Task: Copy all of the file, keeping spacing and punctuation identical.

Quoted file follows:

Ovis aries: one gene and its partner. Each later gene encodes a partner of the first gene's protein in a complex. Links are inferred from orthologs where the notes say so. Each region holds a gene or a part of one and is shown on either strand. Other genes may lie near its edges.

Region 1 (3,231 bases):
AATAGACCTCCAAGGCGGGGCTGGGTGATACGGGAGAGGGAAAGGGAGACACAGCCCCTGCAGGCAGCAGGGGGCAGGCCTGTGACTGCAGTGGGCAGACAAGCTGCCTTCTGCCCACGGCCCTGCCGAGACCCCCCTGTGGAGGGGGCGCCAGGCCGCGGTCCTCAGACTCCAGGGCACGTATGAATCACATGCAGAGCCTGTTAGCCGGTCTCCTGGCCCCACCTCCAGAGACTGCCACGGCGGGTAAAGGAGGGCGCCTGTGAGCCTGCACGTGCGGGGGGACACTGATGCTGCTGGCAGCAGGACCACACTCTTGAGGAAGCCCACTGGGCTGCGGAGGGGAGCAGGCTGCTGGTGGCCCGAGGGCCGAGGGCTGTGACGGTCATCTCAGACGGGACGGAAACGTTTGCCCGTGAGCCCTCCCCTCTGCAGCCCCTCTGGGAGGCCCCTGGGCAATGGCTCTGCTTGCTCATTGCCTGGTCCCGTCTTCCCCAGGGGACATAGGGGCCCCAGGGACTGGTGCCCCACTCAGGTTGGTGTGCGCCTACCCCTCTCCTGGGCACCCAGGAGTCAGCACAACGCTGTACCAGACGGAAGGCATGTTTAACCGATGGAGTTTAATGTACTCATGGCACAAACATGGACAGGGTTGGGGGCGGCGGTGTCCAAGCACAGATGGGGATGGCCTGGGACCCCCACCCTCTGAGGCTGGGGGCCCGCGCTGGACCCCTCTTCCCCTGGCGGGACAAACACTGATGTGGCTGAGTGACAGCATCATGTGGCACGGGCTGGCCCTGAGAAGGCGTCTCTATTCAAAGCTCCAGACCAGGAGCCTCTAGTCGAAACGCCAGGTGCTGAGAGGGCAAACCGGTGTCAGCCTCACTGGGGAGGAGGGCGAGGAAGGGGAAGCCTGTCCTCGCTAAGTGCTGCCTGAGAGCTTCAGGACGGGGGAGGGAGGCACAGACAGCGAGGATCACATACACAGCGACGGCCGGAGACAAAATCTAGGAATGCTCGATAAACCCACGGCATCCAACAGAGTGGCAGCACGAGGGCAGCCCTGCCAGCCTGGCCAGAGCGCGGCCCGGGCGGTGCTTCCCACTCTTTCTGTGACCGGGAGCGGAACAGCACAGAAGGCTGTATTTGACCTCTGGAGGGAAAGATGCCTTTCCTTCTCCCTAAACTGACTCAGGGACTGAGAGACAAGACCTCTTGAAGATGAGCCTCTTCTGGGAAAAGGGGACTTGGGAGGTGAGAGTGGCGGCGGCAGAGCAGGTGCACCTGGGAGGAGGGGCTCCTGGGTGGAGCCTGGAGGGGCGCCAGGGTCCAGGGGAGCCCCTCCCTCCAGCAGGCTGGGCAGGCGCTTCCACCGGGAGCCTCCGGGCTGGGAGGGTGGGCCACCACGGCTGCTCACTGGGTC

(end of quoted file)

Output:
Ovis aries: one gene and its partner. Each later gene encodes a partner of the first gene's protein in a complex. Links are inferred from orthologs where the notes say so. Each region holds a gene or a part of one and is shown on either strand. Other genes may lie near its edges.

Region 1 (3,231 bases):
AATAGACCTCCAAGGCGGGGCTGGGTGATACGGGAGAGGGAAAGGGAGACACAGCCCCTGCAGGCAGCAGGGGGCAGGCCTGTGACTGCAGTGGGCAGACAAGCTGCCTTCTGCCCACGGCCCTGCCGAGACCCCCCTGTGGAGGGGGCGCCAGGCCGCGGTCCTCAGACTCCAGGGCACGTATGAATCACATGCAGAGCCTGTTAGCCGGTCTCCTGGCCCCACCTCCAGAGACTGCCACGGCGGGTAAAGGAGGGCGCCTGTGAGCCTGCACGTGCGGGGGGACACTGATGCTGCTGGCAGCAGGACCACACTCTTGAGGAAGCCCACTGGGCTGCGGAGGGGAGCAGGCTGCTGGTGGCCCGAGGGCCGAGGGCTGTGACGGTCATCTCAGACGGGACGGAAACGTTTGCCCGTGAGCCCTCCCCTCTGCAGCCCCTCTGGGAGGCCCCTGGGCAATGGCTCTGCTTGCTCATTGCCTGGTCCCGTCTTCCCCAGGGGACATAGGGGCCCCAGGGACTGGTGCCCCACTCAGGTTGGTGTGCGCCTACCCCTCTCCTGGGCACCCAGGAGTCAGCACAACGCTGTACCAGACGGAAGGCATGTTTAACCGATGGAGTTTAATGTACTCATGGCACAAACATGGACAGGGTTGGGGGCGGCGGTGTCCAAGCACAGATGGGGATGGCCTGGGACCCCCACCCTCTGAGGCTGGGGGCCCGCGCTGGACCCCTCTTCCCCTGGCGGGACAAACACTGATGTGGCTGAGTGACAGCATCATGTGGCACGGGCTGGCCCTGAGAAGGCGTCTCTATTCAAAGCTCCAGACCAGGAGCCTCTAGTCGAAACGCCAGGTGCTGAGAGGGCAAACCGGTGTCAGCCTCACTGGGGAGGAGGGCGAGGAAGGGGAAGCCTGTCCTCGCTAAGTGCTGCCTGAGAGCTTCAGGACGGGGGAGGGAGGCACAGACAGCGAGGATCACATACACAGCGACGGCCGGAGACAAAATCTAGGAATGCTCGATAAACCCACGGCATCCAACAGAGTGGCAGCACGAGGGCAGCCCTGCCAGCCTGGCCAGAGCGCGGCCCGGGCGGTGCTTCCCACTCTTTCTGTGACCGGGAGCGGAACAGCACAGAAGGCTGTATTTGACCTCTGGAGGGAAAGATGCCTTTCCTTCTCCCTAAACTGACTCAGGGACTGAGAGACAAGACCTCTTGAAGATGAGCCTCTTCTGGGAAAAGGGGACTTGGGAGGTGAGAGTGGCGGCGGCAGAGCAGGTGCACCTGGGAGGAGGGGCTCCTGGGTGGAGCCTGGAGGGGCGCCAGGGTCCAGGGGAGCCCCTCCCTCCAGCAGGCTGGGCAGGCGCTTCCACCGGGAGCCTCCGGGCTGGGAGGGTGGGCCACCACGGCTGCTCACTGGGTC